Is there any risk of mechanical failure or other detriments resulting from running a mechanical transmission at low temperatures?

The transmission in question is connected to the vehicle's coolant loop via an oil/water heat exchanger. The coolant was originally at 80-110 degrees, but will now be in the 10-40 degree range. Inside the transmission there are a number of gears that are always in mesh. Gear selection is done by activating one of several internal clutches. The clutches are controlled by internal solenoid valves. The gear shafts are hollow and cooled by circulating oil through them. Inside the transmission there is also a hydraulic pump, filter, and relief valves. Finally there is also a torque converter, which will be removed. The original transmission oil type will be kept.

  • 2
    $\begingroup$ I'm assuming the temperatures you specify are Fahrenheit, not Celsius. It would be useful if that was specified. $\endgroup$
    – Fred
    Commented Dec 7, 2023 at 9:17
  • $\begingroup$ read the user manual ... or ask the transmission manufacturer ... they know what the operating parameters are $\endgroup$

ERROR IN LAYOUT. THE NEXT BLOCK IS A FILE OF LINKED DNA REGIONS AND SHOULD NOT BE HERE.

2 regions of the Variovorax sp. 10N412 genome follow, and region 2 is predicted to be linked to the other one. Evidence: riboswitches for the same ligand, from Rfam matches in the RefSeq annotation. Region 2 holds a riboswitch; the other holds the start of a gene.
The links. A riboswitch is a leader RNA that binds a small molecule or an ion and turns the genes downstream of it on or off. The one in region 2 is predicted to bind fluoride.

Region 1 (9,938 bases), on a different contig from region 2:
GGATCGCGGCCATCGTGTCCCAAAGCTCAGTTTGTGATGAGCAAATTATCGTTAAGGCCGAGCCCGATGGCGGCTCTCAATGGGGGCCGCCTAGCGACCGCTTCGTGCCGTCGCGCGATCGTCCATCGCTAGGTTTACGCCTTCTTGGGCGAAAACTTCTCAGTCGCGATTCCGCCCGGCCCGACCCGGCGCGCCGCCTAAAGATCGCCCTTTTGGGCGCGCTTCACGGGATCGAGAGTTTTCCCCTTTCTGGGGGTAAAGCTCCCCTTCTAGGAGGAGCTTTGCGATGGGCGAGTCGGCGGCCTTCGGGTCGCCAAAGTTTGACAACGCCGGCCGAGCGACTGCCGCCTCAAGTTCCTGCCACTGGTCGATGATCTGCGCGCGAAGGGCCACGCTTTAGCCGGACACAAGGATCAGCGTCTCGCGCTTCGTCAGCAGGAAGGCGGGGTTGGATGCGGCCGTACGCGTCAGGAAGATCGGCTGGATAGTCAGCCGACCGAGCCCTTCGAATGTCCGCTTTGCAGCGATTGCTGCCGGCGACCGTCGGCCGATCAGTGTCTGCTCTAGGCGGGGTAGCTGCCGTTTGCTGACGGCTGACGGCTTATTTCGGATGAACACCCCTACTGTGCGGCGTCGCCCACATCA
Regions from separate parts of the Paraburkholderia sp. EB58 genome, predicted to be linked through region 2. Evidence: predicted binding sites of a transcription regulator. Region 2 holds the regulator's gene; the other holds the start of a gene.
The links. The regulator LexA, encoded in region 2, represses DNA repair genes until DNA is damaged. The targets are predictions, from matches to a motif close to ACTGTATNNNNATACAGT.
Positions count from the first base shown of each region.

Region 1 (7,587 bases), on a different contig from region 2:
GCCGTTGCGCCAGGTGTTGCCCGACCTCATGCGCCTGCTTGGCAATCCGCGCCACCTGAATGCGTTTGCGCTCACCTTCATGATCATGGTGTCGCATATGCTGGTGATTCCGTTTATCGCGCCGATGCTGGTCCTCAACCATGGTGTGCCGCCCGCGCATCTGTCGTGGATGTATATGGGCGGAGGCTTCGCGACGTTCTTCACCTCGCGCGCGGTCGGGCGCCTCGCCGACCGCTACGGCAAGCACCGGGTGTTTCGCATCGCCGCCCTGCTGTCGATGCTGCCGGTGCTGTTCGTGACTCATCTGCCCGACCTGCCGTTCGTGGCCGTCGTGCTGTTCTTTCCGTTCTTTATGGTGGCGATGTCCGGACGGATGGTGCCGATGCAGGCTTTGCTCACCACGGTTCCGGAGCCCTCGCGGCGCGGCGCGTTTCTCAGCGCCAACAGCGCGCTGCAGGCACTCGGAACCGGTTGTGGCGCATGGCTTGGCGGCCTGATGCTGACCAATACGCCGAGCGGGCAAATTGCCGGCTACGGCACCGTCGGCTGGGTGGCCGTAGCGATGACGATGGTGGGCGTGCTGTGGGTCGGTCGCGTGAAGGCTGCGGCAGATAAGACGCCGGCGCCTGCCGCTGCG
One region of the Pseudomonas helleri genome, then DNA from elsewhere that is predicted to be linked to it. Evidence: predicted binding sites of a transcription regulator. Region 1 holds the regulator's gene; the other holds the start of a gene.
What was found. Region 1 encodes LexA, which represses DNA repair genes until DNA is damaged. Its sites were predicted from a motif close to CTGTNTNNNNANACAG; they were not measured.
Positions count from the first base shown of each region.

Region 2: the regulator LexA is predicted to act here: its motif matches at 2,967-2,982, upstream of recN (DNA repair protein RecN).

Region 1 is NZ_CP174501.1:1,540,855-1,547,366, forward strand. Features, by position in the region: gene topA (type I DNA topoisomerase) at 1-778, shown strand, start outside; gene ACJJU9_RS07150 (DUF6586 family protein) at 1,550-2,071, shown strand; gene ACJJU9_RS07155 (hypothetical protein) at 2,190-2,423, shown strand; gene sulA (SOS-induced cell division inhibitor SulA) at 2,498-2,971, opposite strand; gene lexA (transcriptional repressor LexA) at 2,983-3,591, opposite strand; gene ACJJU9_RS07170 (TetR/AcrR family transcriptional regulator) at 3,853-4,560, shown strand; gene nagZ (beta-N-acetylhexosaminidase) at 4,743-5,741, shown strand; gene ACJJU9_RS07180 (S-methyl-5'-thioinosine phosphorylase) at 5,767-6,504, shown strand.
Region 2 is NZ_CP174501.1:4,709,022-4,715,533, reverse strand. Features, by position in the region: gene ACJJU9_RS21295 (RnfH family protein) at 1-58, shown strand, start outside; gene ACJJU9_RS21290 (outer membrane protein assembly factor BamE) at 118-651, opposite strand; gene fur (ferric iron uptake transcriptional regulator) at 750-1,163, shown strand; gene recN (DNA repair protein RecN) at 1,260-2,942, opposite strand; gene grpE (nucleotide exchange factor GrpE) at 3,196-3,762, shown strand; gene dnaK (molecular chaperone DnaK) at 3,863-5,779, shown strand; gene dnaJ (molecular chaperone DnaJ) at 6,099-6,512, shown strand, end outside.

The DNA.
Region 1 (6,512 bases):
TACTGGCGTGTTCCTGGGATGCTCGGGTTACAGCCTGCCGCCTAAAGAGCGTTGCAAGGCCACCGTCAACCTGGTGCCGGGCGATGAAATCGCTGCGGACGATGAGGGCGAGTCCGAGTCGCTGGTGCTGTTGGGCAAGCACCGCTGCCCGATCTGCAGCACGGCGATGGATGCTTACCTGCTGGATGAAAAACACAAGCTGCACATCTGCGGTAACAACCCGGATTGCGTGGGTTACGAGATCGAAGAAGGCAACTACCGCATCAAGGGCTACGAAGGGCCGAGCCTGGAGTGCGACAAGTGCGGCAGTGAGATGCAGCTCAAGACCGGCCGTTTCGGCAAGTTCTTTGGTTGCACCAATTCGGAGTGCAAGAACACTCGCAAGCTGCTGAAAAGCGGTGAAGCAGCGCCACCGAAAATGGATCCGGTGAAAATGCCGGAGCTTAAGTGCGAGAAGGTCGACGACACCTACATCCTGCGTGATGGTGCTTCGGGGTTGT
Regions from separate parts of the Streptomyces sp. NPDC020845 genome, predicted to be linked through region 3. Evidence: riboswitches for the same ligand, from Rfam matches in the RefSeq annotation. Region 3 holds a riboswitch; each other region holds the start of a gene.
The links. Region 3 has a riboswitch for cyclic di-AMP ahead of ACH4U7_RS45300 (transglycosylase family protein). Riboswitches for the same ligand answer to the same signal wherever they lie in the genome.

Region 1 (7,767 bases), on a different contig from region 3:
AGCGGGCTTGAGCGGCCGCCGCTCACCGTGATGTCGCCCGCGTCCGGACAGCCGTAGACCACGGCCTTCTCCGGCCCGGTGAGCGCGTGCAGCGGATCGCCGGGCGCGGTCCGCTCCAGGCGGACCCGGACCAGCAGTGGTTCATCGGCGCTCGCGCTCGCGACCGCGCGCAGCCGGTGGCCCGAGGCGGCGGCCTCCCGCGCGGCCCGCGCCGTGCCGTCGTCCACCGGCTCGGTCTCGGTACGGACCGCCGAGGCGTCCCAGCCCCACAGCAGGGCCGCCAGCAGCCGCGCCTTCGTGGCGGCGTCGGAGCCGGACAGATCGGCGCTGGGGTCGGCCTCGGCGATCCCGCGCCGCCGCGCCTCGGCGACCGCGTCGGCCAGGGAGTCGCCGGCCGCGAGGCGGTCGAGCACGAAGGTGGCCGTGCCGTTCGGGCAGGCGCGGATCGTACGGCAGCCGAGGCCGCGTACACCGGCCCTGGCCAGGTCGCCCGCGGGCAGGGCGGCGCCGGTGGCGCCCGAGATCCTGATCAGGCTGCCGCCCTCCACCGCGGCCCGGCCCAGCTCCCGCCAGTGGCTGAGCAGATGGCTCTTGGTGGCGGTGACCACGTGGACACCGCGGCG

– jsotola
    Commented Dec 7, 2023 at 19:32
  • $\begingroup$ @jsotola We know what the operating parameters are. $\endgroup$
    – K0ICHI
    Commented Dec 8, 2023 at 2:26
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    $\begingroup$ @jsotola, ... but we're not going to tell you whether it is °F or °C. That information isn't for sharing. $\endgroup$
    – Transistor
    Commented Jan 7 at 14:29
  • $\begingroup$ The only issue I can think of is that the viscosity of the lubricant will change. $\endgroup$
    – Drew
    Commented Jan 8 at 16:27

1 Answer 1


If the coolant is between 10-40 degrees, then the engine will be operating at too low a temperature.

For the transmission that may not be such a problem.


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